Liberal Professor Accuses NYT's Kristof of Enabling Conservatives’ ‘Anti-Intellectualism’

December 26th, 2016 1:30 PM

Aaron Hanlon thinks anti-conservative bias at colleges and universities is a molehill that a lot of people try to make into a mountain. To the dismay of Hanlon, a professor of English at Colby College, some of his fellow liberals are among those who, in his opinion, exaggerate the problem and thereby bolster the right’s case.

Last Thursday in The New Republic, Hanlon went after New York Times pundit Nicholas Kristof for three 2016 columns critical of the leftward lean of America’s campuses. For example, in late May, Kristof wondered that since “liberals claim to be champions of inclusiveness…why, in the academic turf that we control, aren’t we ourselves more inclusive? If we are alert to bias in other domains, why don’t we tackle our own liberal blind spot?”

“There’s certainly room for more ideological diversity on campus,” wrote Hanlon, but “Kristof’s recurring argument…reinforces the hyperbolic view of colleges and universities that the right uses to undermine the credibility of people speaking from academic and pedagogical expertise [and] contribute[s] to the enduring strain of anti-intellectualism in American politics.” Moreover, Kristof “generalizes about liberal intolerance on campus and cites extreme examples.”

Hanlon asserted that in academia as a whole, “even at elite liberal arts colleges, there’s a lot more dialogue between liberals and conservatives than critics suggest,” and that “there’s also plenty of evidence to disprove Kristof’s broader claims about a liberal ‘echo chamber’ on campus…A largely liberal faculty doesn’t guarantee a systematic liberal one-sidedness or indoctrination in the classroom…A Harvard Institute of Politics study finds that 21 percent of Republican students nationwide report feeling uncomfortable sharing their political opinions on campus, compared with 8 percent of Democrats. As [Colby sociology professor Neil] Gross observes, ‘If suppression of conservative voices were rampant we’d see a far larger share of collegiate Republicans concerned about their freedom of speech.’”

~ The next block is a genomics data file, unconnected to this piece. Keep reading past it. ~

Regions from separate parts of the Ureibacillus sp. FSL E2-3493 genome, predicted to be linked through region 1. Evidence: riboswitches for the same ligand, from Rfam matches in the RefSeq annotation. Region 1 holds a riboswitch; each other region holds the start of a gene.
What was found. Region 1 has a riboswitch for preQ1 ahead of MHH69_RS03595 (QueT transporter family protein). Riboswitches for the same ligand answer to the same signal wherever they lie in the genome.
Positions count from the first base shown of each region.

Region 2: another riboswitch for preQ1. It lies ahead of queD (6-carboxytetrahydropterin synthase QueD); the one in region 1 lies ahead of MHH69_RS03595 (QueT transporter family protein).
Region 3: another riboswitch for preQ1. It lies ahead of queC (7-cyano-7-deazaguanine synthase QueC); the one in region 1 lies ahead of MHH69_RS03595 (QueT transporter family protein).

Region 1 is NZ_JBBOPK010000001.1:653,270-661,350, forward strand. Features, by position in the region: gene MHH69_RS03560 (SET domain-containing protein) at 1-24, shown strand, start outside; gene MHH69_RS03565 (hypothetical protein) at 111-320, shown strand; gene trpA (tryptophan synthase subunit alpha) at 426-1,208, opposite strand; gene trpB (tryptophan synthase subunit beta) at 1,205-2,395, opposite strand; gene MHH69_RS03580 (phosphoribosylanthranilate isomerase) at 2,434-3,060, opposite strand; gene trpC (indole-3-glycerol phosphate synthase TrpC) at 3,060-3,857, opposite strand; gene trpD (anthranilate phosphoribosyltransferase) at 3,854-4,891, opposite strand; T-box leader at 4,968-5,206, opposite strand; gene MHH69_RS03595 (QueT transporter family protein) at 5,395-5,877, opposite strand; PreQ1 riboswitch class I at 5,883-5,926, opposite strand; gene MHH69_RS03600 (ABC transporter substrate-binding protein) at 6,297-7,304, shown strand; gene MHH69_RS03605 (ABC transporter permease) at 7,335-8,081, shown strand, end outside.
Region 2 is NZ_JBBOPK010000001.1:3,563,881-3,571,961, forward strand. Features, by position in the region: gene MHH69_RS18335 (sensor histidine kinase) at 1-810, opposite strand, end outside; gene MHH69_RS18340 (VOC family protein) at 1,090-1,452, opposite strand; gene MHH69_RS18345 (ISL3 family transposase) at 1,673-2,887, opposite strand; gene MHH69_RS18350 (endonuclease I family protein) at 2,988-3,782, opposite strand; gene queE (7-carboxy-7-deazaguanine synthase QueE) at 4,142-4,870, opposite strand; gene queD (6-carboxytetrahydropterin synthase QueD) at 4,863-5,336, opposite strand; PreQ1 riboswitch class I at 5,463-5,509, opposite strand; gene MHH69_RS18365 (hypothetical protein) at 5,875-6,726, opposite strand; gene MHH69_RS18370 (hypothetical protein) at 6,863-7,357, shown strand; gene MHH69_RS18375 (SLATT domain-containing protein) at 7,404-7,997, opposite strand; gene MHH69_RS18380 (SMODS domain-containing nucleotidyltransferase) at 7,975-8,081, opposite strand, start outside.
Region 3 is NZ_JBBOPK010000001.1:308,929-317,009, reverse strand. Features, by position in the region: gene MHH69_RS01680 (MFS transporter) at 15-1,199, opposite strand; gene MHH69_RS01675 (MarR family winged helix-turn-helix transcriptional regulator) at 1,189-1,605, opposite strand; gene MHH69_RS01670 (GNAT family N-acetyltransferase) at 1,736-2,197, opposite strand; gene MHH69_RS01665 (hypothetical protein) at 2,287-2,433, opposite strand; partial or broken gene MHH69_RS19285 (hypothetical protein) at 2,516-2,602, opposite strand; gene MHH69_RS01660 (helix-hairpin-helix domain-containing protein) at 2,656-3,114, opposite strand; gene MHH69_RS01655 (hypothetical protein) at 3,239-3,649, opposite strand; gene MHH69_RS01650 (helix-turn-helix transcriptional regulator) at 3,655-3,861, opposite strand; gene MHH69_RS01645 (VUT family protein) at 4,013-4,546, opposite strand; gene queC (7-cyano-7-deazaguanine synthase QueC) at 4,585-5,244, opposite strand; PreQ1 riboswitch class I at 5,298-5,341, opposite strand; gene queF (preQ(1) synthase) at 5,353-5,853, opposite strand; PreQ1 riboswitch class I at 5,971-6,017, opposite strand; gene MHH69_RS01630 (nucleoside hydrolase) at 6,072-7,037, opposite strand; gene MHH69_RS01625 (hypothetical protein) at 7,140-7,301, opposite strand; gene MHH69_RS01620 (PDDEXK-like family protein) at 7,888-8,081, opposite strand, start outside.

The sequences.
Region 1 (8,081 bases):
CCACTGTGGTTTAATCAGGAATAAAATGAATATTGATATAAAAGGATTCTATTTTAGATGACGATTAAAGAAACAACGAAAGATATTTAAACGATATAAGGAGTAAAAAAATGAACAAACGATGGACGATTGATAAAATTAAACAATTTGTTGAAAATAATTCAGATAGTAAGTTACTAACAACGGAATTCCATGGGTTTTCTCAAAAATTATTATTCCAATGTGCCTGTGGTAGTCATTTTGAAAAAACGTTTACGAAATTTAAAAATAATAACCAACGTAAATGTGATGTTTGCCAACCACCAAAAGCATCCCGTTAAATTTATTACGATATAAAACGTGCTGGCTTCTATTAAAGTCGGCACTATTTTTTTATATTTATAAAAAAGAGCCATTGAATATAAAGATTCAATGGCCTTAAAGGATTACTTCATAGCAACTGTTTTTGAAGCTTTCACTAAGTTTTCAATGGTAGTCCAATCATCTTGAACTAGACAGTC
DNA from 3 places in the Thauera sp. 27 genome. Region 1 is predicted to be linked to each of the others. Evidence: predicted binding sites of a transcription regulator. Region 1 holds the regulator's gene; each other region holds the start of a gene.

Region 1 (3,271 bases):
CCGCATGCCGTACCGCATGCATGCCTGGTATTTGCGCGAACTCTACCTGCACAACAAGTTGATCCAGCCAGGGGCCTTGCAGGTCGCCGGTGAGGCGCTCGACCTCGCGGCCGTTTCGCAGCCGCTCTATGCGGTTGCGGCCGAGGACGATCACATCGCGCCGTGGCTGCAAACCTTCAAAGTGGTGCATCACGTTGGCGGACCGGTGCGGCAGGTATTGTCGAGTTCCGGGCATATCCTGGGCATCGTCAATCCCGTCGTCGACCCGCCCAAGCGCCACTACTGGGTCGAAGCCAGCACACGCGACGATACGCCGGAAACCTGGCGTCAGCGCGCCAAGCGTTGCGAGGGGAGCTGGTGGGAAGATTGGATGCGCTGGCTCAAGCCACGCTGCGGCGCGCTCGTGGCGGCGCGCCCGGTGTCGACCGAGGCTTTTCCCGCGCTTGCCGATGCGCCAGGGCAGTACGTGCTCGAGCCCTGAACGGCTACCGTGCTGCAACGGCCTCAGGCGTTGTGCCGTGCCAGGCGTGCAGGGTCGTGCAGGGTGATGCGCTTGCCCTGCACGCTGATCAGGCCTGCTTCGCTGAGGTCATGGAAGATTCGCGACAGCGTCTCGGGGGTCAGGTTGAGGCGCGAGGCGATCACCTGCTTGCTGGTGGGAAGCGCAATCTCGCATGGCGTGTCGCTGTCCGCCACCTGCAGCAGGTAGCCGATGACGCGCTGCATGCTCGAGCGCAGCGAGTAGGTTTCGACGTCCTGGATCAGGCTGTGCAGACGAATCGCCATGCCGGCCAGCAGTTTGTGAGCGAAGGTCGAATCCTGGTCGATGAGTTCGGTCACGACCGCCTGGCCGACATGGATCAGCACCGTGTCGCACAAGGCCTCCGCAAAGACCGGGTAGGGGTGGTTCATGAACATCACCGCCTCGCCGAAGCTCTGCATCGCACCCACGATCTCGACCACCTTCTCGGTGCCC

Hanlon concluded (bolding added):

Kristof’s portrayal of campus liberals is just another form of elitist stereotyping, the mirror image of assumptions that every Trump supporter is a narrow-minded racist. By burlesquing progressives in academia, Kristof is making a faux-populist gesture of the very sort that drives the Trump-era right in its contempt for teaching and learning. Trump and his supporters have no regard for knowledge or debate, and thrive on petty caricaturing of political opponents. The right has turned the learning process that is student activism, with all of its inevitable triumphs and miscues, into national news fodder that’s meant to mock and discredit academia, not to bolster freedom of speech or ideological diversity. In this era of virulent anti-intellectualism, we don’t need more caricatures of academic life, especially from the left. We need more public intellectuals, especially progressive ones like Kristof, to stand up for the value of higher education—because without it, our political echo chambers would become that much worse.